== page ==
It was bright winter sun and -1 degrees when we skied out to Camp Solitude, shushing across the lake to the island on snow so cold it whispered. After starting a fire in the cabin woodstove, we went exploring around the frozen bog and backwaters. Two ice fishing shacks stood deserted near shore. Except for a father skiing a mile away with a brown Lab and two young children, there was no one on the lake.

We stayed in the lee of the islands, following a pattern of dog-like tracks that I thought were coyote. Four toes with nail marks. A canine that was walking, not running; but unlike a well-fed domestic dog that romps around, these tracks went in a straight, purposeful line. The stride - the distance between each footprint - was too short to be a coyote. Fox, then. The tracks led to a small stump near shore, a perfect spot for a red fox to scent mark with urine. There was none. The prints veered away again across the lake. I looked closer. The tidy dog prints were less than two inches wide, and each step moved the canine no more than 8 inches.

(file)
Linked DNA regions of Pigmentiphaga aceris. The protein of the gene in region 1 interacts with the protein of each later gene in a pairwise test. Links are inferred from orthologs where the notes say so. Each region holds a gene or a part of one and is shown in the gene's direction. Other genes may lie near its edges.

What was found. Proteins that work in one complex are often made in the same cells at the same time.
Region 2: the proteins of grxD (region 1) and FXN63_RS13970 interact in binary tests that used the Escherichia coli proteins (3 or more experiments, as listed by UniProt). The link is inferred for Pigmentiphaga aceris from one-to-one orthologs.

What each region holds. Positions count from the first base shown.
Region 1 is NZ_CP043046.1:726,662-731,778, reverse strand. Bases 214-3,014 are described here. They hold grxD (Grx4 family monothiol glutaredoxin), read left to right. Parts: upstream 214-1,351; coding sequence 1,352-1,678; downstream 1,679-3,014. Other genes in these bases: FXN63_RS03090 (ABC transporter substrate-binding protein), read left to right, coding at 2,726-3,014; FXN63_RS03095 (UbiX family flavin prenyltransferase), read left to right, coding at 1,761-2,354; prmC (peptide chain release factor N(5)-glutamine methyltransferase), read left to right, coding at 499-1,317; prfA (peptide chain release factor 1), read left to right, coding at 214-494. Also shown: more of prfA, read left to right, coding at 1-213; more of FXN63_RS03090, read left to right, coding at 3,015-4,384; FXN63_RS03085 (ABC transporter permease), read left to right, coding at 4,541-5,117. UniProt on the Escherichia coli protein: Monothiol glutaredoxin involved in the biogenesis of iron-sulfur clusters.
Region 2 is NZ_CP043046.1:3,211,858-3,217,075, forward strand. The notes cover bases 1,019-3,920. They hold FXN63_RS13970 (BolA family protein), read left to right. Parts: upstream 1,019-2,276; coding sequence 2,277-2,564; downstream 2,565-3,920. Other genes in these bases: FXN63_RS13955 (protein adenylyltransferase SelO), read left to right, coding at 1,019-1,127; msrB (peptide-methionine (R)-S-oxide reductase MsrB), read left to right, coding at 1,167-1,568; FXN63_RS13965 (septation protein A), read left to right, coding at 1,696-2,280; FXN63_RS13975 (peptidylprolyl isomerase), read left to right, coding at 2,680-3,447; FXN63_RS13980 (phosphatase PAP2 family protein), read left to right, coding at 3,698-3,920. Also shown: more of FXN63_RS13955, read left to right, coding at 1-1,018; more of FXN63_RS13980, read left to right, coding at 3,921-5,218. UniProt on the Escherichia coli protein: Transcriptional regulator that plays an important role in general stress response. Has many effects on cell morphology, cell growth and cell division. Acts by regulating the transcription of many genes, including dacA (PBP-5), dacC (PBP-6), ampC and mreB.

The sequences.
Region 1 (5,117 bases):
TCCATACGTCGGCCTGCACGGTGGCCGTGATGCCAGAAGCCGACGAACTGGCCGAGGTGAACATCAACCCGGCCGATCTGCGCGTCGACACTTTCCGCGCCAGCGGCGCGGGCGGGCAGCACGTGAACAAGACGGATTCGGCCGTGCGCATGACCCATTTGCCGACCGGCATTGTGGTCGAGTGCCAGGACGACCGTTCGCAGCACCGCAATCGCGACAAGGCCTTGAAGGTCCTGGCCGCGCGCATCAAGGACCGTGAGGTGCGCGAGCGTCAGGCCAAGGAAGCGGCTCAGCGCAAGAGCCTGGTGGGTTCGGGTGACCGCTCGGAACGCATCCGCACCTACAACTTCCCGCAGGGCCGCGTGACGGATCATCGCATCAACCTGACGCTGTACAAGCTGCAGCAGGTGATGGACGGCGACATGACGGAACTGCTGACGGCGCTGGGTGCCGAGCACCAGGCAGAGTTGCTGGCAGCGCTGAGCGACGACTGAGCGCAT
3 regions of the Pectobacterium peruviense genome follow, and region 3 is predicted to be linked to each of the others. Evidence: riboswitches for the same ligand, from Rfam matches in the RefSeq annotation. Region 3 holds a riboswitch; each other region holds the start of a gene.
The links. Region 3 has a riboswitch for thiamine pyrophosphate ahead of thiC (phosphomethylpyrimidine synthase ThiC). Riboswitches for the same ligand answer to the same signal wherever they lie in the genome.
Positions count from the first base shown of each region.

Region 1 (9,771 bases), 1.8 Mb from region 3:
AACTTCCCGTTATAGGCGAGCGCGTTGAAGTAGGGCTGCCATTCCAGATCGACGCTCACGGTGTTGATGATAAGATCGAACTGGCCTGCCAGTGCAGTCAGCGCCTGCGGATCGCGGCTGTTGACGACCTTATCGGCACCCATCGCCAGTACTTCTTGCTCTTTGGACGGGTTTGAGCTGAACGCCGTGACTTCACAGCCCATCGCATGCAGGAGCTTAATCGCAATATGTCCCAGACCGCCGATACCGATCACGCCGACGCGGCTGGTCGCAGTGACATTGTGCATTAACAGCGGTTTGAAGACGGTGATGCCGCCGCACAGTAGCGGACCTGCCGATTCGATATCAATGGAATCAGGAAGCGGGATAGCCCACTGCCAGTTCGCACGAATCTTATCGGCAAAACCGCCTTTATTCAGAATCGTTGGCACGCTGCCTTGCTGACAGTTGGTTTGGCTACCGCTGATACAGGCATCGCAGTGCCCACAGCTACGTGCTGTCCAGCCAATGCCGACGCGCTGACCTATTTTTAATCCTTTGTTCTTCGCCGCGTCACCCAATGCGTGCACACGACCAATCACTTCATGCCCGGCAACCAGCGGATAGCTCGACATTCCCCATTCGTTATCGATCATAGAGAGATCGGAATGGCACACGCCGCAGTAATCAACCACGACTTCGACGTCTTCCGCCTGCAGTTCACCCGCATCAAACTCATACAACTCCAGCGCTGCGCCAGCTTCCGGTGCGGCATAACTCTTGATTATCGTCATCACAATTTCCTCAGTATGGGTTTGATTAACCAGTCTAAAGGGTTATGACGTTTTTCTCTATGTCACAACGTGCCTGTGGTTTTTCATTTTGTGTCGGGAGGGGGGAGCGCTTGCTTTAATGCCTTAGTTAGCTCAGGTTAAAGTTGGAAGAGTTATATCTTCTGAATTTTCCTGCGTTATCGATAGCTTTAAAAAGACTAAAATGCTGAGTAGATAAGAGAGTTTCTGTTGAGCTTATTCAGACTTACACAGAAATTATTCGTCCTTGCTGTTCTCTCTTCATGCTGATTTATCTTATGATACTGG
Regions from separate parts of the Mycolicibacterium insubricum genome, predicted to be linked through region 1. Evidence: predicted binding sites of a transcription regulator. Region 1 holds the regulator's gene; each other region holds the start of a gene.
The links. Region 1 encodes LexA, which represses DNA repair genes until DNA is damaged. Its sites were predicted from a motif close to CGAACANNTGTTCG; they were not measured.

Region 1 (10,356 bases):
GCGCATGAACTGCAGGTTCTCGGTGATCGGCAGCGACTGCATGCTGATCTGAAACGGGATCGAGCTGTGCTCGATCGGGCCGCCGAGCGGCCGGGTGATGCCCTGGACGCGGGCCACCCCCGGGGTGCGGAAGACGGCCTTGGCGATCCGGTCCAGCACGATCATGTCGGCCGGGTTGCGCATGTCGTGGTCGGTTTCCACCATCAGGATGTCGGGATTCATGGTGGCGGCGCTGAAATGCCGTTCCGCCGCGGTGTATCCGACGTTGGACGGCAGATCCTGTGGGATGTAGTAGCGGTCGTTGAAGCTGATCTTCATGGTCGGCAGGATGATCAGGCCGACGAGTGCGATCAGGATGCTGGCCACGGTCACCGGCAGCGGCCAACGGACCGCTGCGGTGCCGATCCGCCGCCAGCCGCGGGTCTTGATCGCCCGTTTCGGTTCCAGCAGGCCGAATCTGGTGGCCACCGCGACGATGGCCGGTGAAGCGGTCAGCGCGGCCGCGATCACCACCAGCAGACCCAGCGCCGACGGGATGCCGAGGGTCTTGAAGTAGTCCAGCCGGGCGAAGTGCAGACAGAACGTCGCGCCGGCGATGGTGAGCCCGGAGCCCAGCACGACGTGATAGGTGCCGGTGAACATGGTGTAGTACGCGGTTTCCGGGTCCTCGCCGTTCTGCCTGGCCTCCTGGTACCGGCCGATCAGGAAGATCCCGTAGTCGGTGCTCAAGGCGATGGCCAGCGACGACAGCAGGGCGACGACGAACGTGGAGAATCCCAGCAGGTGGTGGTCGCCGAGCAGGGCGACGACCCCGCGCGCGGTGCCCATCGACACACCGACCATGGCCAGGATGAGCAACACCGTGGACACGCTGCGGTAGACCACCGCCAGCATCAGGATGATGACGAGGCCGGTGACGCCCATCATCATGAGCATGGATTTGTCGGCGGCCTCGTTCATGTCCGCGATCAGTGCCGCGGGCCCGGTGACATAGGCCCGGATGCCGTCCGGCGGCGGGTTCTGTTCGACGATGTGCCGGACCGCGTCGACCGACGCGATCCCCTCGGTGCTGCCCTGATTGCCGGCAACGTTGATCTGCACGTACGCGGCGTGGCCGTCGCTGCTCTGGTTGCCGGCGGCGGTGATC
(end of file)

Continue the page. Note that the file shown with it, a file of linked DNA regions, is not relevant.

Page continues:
Back at my desk, I recreated the track and pattern, got out the ruler and measured the possibilities. They were too small even for a red fox, leaving only the elusive gray fox, a night hunter who likes corn and apples as well as mice and is capable of climbing trees, where it has been known to nap in abandoned hawk nests. Once found only in southern Maine, the gray appears to have made its way to Waldo County.

Christine Parrish is working on an e-book about working in the Wyoming wilderness.